The history of Auschwitz - Memory makes us free

The history of Auschwitz

Auschwitz (Konzentrationslager Auschwitz), a name to which memories and feelings of terror, destruction and death are associated all over the world, was opened in 1940, in the town of Oswiecim, in south-western Poland occupied by the Nazis, and was initially only one of the thousands concentration camps scattered throughout Europe, dedicated to Polishes imprisonment.

Auschwitz camp was actually divided into more than 40 sub-camps; the first, known as Auschwitz I, was housed in the buildings of Polish barracks, and hosted up to 20,000 prisoners.

Auschwitz 1
The buildings of Auschwitz I, 1944 – Auschwitz-Birkenau Museum and Memorial –

The second, Auschwitz II – Birkenau, was built three km from Oswiecim, near a birch forest (birken = birch), in an unhealthy and marshy expanse, and designed to house over 100,000 prisoners; it’s here that most of the gas chambers and crematory ovens were built, and it’s therefore in Birkenau that the greatest number of Jews were killed and deported. Starting in 1942, following Himmler’s direct instructions, it became the largest extermination center in which to carry out the “Final Solution”, that is, the elimination of the “Jewish race”.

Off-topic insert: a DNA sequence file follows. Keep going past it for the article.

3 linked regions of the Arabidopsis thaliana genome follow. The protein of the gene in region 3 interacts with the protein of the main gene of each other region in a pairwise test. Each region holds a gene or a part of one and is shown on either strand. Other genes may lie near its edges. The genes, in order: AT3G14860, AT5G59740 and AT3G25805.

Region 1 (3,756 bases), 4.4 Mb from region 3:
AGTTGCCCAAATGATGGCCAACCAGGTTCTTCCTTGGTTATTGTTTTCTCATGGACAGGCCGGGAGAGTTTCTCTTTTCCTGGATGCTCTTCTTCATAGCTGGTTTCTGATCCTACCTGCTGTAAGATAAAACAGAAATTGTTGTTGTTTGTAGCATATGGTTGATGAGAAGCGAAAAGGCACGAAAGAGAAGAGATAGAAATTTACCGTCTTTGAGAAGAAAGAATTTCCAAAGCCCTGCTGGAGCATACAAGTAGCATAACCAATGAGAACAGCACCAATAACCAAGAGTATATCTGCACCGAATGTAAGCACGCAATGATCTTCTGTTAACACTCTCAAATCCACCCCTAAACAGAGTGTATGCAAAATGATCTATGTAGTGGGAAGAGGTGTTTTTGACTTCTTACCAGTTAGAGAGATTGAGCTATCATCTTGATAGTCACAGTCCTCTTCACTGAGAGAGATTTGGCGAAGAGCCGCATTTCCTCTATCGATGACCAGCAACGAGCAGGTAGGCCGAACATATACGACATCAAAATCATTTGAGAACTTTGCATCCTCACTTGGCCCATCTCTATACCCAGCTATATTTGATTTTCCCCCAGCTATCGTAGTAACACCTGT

Overview of Auschwitz II Birkenau’s interior
Auschwitz 2 Birkenau
Aerial shot of Auschwitz II made by the Russian air force – Auschwitz-Birkenau museum and memorial –
Ripresa aerea di Auschwitz 2
Aerial shot of Auschwitz II taken by the allied air force in the summer of 1944 – Auschwitz Birkenau Museum and Memorial –

The largest of the Auschwitz sub-camps, essentially used as labor and concentration camps, was Monowitz – Auschwitz III (on which 40 Aussenlager – sub-camps depended), with about 10,000 prisoners 6 km from Oswiecim.

Ripresa aerea di Monowitz
Aerial shot of Monowitz taken by the allied air force in May 1944– Auschwitz Birkenau Museum and Memorial –

All the Nazi camps were completely isolated from the outside world, thanks to electrified fences and the impossibility of entering or exiting, and in the surrounding area there were buildings and structures necessary for logistical support (factories, warehouses, offices and dormitories for the SS).


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